Posted on Wednesday 22 June 2011

I seem to be writing about cases after almost every volunteer day. This week, it was a little 7 year old girl with a difficult story. Her parents were addicts who had 6 kids. By the time she came along, they were living in a car or in one room of a hotel/motel. Four years ago, it came to an end and the kids were taken away from them. The four youngest 10, 8, 7, and 4 are with their single thirty-something aunt [called "mom"]. All but the 7 year old are doing great. The little girl is cute, engaged, and well behaved in the office. That’s the problem. So long as the aunt/mom is around and paying attention to her, she’s fine. At school, she reads poorly, but is always in trouble for lying and stealing. She does the same thing at home. She’s provocative and destructive at times. If the aunt works on Saturdays and they are watched by someone else, the little girl becomes so disruptive that the aunt has to come home to calm her down.

My clinical impression was disorganized attachment disorder and a very weary aunt whose sainthood is growing thin – on the verge of giving up. "She takes all the resources and energy from the family – all of it." But "I love her and would hate to lose her." Why am I mentioning her here? This child has been on most every ADHD medications and most Atypical Antipsychotics in fairly high doses. Most medications have made the child worse. At one point, a local Pediatrician turned the aunt into DFACS because she stopped a stimulant that was making the child "wild."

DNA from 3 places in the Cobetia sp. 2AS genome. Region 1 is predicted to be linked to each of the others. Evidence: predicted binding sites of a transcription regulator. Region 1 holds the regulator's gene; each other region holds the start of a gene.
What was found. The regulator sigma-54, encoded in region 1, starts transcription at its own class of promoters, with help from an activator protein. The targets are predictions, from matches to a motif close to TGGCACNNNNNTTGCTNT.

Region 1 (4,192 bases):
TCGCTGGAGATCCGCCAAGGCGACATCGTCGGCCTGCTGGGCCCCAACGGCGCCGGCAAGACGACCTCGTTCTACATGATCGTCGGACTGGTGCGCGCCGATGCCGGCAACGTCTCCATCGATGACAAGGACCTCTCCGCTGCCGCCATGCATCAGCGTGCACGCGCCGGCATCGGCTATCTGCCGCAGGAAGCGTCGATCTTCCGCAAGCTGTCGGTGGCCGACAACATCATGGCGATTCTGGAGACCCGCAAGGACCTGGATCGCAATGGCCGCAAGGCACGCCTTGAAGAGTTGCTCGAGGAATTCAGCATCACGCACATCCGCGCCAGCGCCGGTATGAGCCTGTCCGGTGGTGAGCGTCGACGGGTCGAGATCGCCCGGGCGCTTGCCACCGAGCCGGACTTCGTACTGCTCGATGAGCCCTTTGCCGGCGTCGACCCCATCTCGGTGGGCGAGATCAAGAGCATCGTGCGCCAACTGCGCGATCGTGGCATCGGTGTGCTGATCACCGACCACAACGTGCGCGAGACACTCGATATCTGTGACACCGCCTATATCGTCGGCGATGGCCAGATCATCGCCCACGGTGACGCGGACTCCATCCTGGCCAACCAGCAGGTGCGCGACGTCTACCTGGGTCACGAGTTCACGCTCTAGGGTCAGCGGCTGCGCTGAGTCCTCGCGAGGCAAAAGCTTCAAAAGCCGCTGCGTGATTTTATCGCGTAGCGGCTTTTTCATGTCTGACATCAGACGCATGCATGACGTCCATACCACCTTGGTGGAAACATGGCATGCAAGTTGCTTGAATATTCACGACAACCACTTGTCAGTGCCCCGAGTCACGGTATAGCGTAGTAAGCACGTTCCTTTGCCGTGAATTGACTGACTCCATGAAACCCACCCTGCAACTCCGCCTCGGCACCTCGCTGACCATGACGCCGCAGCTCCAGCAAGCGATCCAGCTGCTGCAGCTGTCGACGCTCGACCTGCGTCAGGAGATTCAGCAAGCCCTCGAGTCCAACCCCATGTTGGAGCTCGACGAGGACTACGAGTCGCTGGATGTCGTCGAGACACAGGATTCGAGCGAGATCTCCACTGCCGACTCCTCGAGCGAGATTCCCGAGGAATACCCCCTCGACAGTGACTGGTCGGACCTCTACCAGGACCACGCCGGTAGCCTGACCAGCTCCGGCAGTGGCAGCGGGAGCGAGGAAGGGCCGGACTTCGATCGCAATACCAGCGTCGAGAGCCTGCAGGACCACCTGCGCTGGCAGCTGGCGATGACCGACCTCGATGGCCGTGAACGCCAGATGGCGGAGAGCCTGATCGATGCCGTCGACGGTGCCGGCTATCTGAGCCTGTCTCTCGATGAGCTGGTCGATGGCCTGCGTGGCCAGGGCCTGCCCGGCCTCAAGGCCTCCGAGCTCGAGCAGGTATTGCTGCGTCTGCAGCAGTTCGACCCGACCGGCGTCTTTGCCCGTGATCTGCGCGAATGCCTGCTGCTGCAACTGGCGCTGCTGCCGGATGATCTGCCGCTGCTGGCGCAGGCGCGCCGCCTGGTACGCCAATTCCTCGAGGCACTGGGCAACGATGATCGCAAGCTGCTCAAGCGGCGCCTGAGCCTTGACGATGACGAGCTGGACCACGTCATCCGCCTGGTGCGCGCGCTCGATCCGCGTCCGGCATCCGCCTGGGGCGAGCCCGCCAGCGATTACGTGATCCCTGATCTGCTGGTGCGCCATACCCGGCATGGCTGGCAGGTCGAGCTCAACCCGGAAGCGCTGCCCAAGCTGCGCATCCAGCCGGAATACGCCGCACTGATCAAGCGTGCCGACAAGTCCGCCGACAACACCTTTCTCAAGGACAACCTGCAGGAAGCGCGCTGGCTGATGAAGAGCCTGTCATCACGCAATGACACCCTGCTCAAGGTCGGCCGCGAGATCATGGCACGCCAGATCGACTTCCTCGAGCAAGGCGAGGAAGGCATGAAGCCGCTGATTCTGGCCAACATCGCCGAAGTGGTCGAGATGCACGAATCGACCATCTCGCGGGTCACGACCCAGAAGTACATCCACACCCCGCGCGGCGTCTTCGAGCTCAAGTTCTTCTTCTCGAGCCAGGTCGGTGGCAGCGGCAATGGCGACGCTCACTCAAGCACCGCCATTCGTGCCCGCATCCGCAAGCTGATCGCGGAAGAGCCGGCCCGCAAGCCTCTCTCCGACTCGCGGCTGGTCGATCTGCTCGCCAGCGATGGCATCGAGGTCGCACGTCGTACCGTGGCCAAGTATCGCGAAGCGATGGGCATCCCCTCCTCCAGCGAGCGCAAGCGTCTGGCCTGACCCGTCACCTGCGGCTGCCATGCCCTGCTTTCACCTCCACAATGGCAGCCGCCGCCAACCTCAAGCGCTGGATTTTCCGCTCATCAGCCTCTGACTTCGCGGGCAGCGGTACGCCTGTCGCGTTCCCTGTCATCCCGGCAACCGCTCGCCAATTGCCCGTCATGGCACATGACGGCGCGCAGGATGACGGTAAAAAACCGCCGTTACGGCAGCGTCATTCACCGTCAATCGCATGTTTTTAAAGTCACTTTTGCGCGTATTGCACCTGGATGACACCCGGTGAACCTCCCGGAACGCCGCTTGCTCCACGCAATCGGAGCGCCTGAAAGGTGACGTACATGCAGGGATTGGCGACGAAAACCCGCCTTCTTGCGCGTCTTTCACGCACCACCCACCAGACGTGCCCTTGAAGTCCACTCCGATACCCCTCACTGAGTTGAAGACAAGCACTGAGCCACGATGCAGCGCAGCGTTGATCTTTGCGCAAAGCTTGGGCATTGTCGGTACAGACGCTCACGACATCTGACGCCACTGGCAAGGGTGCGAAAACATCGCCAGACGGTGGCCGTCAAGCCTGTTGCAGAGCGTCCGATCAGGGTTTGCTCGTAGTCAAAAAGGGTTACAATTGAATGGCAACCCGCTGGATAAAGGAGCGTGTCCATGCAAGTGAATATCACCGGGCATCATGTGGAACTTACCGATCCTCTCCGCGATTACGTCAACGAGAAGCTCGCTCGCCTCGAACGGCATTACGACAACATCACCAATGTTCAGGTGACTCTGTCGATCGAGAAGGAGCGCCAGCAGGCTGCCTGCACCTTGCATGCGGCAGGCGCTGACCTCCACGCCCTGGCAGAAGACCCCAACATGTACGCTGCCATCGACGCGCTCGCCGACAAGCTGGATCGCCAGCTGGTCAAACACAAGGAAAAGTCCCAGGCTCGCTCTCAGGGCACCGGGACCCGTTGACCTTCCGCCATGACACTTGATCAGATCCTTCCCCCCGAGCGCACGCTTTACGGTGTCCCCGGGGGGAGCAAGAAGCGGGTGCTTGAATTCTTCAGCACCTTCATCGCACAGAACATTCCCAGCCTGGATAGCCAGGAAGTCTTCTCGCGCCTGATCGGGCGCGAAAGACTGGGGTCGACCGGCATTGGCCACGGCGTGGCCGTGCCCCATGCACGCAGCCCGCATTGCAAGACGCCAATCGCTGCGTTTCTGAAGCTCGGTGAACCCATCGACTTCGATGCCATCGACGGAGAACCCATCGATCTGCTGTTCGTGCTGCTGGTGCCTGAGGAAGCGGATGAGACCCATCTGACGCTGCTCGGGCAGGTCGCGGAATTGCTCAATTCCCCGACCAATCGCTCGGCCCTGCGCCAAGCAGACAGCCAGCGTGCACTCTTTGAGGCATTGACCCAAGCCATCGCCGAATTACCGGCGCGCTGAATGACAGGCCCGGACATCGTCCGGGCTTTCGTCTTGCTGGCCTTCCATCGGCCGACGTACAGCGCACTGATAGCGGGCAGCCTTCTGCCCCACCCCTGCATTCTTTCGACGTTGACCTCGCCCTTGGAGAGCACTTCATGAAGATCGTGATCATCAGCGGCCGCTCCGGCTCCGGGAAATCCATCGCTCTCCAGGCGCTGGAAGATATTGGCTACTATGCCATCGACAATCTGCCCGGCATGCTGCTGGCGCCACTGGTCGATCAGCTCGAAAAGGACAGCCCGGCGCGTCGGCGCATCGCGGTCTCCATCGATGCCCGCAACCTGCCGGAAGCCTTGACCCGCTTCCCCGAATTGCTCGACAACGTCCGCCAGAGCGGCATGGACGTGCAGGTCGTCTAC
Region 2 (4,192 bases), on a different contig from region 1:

My impression is that the child’s absurd history lead to an attachment problem and resultant behavioral problems, but that the little girl is treatable. Our plan is to try to get her into a residential program because the aunt needs a break and because it’s unlikely that the child can be treated if the aunt is involved early on because of the desperateness of the little girl’s ambivalent attachment to her. But that’s not the point. This kid hasn’t got ADD, or ADHD. In fact, she doesn’t have any disorder I can see that one might treat with medications. Yet she has been on all of them. All of them. It’s not right to do that. There are indications for medications in children, sure enough, but this kid has none of them. The age of psychopharmacology has created a world where the medication of patients, particularly children, is completely out of hand. Now to the inevitable fight with the insurors…
    June 22, 2011 | 10:25 PM

    Isn’t it amazing what one may find when one takes the time and effort to elucidate and understand a patient’s symptoms in the context of his or her developmental history and environmental circumstances? Such practice, in “modern” psychiatry, is regarded as voodoo!

    June 22, 2011 | 10:27 PM
    June 23, 2011 | 9:35 AM